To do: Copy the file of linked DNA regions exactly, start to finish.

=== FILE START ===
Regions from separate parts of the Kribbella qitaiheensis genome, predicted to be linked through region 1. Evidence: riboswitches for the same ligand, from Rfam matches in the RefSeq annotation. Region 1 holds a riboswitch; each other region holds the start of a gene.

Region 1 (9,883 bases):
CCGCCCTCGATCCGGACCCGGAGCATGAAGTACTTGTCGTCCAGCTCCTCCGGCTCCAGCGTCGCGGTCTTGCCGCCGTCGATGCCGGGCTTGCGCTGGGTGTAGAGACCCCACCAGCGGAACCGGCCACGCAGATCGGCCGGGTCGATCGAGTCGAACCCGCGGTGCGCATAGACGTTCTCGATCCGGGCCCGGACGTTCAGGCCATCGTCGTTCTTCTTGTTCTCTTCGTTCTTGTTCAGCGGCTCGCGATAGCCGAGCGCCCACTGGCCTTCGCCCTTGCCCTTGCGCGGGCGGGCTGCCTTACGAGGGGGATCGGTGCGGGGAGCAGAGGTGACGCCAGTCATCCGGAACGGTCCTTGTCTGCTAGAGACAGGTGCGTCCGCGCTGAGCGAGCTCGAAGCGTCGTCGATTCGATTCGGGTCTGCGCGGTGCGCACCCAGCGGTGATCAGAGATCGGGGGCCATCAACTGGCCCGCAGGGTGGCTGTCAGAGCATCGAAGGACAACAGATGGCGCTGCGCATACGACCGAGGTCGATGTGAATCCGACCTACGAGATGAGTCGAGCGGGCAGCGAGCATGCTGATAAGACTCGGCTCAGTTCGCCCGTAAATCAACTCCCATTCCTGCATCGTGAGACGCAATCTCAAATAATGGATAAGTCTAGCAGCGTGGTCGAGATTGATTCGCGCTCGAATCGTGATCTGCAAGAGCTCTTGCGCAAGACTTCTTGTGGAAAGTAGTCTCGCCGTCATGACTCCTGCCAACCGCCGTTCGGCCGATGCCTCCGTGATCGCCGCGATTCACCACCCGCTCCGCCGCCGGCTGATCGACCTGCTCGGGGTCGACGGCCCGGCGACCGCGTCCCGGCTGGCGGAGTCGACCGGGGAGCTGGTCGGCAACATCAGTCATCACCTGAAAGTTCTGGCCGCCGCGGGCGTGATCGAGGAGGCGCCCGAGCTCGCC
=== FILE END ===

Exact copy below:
Regions from separate parts of the Kribbella qitaiheensis genome, predicted to be linked through region 1. Evidence: riboswitches for the same ligand, from Rfam matches in the RefSeq annotation. Region 1 holds a riboswitch; each other region holds the start of a gene.

Region 1 (9,883 bases):
CCGCCCTCGATCCGGACCCGGAGCATGAAGTACTTGTCGTCCAGCTCCTCCGGCTCCAGCGTCGCGGTCTTGCCGCCGTCGATGCCGGGCTTGCGCTGGGTGTAGAGACCCCACCAGCGGAACCGGCCACGCAGATCGGCCGGGTCGATCGAGTCGAACCCGCGGTGCGCATAGACGTTCTCGATCCGGGCCCGGACGTTCAGGCCATCGTCGTTCTTCTTGTTCTCTTCGTTCTTGTTCAGCGGCTCGCGATAGCCGAGCGCCCACTGGCCTTCGCCCTTGCCCTTGCGCGGGCGGGCTGCCTTACGAGGGGGATCGGTGCGGGGAGCAGAGGTGACGCCAGTCATCCGGAACGGTCCTTGTCTGCTAGAGACAGGTGCGTCCGCGCTGAGCGAGCTCGAAGCGTCGTCGATTCGATTCGGGTCTGCGCGGTGCGCACCCAGCGGTGATCAGAGATCGGGGGCCATCAACTGGCCCGCAGGGTGGCTGTCAGAGCATCGAAGGACAACAGATGGCGCTGCGCATACGACCGAGGTCGATGTGAATCCGACCTACGAGATGAGTCGAGCGGGCAGCGAGCATGCTGATAAGACTCGGCTCAGTTCGCCCGTAAATCAACTCCCATTCCTGCATCGTGAGACGCAATCTCAAATAATGGATAAGTCTAGCAGCGTGGTCGAGATTGATTCGCGCTCGAATCGTGATCTGCAAGAGCTCTTGCGCAAGACTTCTTGTGGAAAGTAGTCTCGCCGTCATGACTCCTGCCAACCGCCGTTCGGCCGATGCCTCCGTGATCGCCGCGATTCACCACCCGCTCCGCCGCCGGCTGATCGACCTGCTCGGGGTCGACGGCCCGGCGACCGCGTCCCGGCTGGCGGAGTCGACCGGGGAGCTGGTCGGCAACATCAGTCATCACCTGAAAGTTCTGGCCGCCGCGGGCGTGATCGAGGAGGCGCCCGAGCTCGCC